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Friday, December 8, 2023

510 children abducted in three years -UNICEF report

A new report by the United Nations Children’s Fund showed that 510 children were abducted in three years due to the conflict in the north-east of the country.

The report also illustrated how violence and grave violations against children have led to a dire economic downturn, affecting not just the conflicted region but the country as a whole.

The report titled ‘The economic cost of conflict in north east Nigeria,’ revealed that Nigeria lost approximately $100bn from 2008 to 2021 due to the conflict in the northeast.

The report showed that in 2017, 244 children were abducted; 55 children were abducted in 2019; and 211 children were abducted in 2021.

Speaking at the launch of the report in Abuja on Wednesday, the UNICEF Representative, Cristian Munduate said, the study reveals that as of 2021, the Nigerian economy was 2.5 per cent smaller than it would have been without the conflict.

“This is more than just numbers, it goes beyond numbers and statistics. As of 2021, the Nigerian economy was 2.5 per cent smaller than it would have been without the conflict, and this is something that needs to be present in the consideration and the decision-making of the nation.

“But beyond the figures, there lies stories of shattered lives, of broken families, and of lost opportunities, and perhaps the most heartbreaking aspect of this study is the impact on our children.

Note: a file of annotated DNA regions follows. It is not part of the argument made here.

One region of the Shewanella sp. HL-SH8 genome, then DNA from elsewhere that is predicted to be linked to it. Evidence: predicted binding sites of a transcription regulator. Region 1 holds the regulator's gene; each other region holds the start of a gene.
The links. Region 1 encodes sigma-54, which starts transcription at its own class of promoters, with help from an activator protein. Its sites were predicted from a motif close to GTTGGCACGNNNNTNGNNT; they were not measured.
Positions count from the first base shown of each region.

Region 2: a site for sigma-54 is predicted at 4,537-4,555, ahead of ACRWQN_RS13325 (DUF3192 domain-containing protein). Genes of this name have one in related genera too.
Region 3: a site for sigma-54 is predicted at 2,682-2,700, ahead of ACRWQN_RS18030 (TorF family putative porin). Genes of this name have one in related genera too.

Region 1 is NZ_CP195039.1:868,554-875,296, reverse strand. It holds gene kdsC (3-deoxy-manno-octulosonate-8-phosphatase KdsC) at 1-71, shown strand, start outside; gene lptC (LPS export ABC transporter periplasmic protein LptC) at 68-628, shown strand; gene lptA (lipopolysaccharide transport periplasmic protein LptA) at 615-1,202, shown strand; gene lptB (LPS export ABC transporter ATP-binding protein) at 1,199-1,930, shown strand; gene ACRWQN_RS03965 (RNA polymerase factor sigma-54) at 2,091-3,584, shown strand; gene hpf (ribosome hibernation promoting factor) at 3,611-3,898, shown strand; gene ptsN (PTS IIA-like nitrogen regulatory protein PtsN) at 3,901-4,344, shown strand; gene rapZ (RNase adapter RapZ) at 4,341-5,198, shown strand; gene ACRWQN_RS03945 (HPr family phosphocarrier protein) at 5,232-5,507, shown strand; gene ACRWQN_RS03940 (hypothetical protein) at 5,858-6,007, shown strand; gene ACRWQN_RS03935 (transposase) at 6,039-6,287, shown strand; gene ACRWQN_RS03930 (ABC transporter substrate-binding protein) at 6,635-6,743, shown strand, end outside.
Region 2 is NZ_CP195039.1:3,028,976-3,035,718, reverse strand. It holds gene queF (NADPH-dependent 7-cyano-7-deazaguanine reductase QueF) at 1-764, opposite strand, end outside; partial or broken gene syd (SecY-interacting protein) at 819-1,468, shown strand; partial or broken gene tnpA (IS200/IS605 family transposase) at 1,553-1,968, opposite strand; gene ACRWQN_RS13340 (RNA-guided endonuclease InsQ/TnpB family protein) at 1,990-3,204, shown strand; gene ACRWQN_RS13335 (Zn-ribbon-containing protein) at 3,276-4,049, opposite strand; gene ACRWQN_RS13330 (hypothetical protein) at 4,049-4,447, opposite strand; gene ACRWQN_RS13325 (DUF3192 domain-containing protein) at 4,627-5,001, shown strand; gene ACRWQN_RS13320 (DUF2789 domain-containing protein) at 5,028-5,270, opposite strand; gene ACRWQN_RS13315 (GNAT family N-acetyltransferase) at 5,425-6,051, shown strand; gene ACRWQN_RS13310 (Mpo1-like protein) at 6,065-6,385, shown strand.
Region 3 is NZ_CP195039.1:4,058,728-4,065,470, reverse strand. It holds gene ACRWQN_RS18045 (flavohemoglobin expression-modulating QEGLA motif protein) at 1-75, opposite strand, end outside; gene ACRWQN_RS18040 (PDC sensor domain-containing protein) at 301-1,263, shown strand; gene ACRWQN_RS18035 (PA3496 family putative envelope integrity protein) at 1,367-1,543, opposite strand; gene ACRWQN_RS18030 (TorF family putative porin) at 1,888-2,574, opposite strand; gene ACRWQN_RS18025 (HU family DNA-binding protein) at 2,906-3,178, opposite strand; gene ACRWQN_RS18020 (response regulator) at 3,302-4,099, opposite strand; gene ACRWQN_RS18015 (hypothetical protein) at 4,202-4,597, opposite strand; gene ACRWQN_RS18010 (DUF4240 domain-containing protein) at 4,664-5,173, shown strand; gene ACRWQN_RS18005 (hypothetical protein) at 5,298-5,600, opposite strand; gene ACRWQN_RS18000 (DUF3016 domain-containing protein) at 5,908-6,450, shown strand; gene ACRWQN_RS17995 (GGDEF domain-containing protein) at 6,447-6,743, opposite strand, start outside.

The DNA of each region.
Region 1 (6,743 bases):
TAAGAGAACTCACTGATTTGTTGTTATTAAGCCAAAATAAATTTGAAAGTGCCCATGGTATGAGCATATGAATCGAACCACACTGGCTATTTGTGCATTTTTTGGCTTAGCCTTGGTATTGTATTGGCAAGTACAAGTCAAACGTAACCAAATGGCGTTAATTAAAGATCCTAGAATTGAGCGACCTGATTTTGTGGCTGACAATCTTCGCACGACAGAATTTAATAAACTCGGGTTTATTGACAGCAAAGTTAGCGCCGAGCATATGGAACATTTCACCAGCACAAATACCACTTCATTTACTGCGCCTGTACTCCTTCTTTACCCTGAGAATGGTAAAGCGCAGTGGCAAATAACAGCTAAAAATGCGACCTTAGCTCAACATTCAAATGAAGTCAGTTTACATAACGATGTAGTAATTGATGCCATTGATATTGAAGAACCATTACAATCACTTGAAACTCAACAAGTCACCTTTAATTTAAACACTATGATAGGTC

“In 2021, it was estimated that one million children missed school due to the conflict, around 900,000 children were reported to suffer malnutrition, and close to 300,000 were reported to suffer acute malnutrition.”

According to her, the report is an urgent call to action.

“It is our duty to act and it is our moral imperative to respond. The time to act is now. The future of our children and our nation’s economic growth is at stake. We must prioritise peace and the protection of children’s rights to ensure a brighter future for Nigeria.

“Each statistic in this report represents a child, a future, a hope. Beyond the staggering figures, there is a compelling call to action. We cannot ignore it. The stakes are simply too high,” Munduate added.

Also, the Chief Child Protection Specialist, UNICEF Nigeria, Ibrahim Sesay said the lives behind the figures are critical to take note of.

Sesay said each of the numbers represents a tragedy for these children and their families.

“We also see the deprivation of education where the children should be in school, their families are possibly displaced from their homes and communities are struggling in an era where there is cash famine.

“The report should not be seen as a tale of despair but it should guide us to understanding the level of compassion and concerted action that we should put into motion and how to make sure the children are back to school, put our efforts and resources in promoting psychosocial recovery of the children.”

On his part, Governor Babagana Zulum of Borno State said there is a need to address insecurity and the psychological impact of the conflict on the children.

Zulum, who was represented by his Chief Adviser, Adamu Abbass, said though the focus of the report is on the economic cost of the conflict in the north east, there are more costs for the children.

“What is the goal for these kids? To me, there is a need to assess that so that they can fit into the society and contribute to the society. Children are the future of the country.

“Another important issue in the whole conflict scenario is insecurity. We can continue to address the symptoms but as long as we do not address insecurity itself, we will just be beating about the bush. We need to address the basis of insurgency,” he said.

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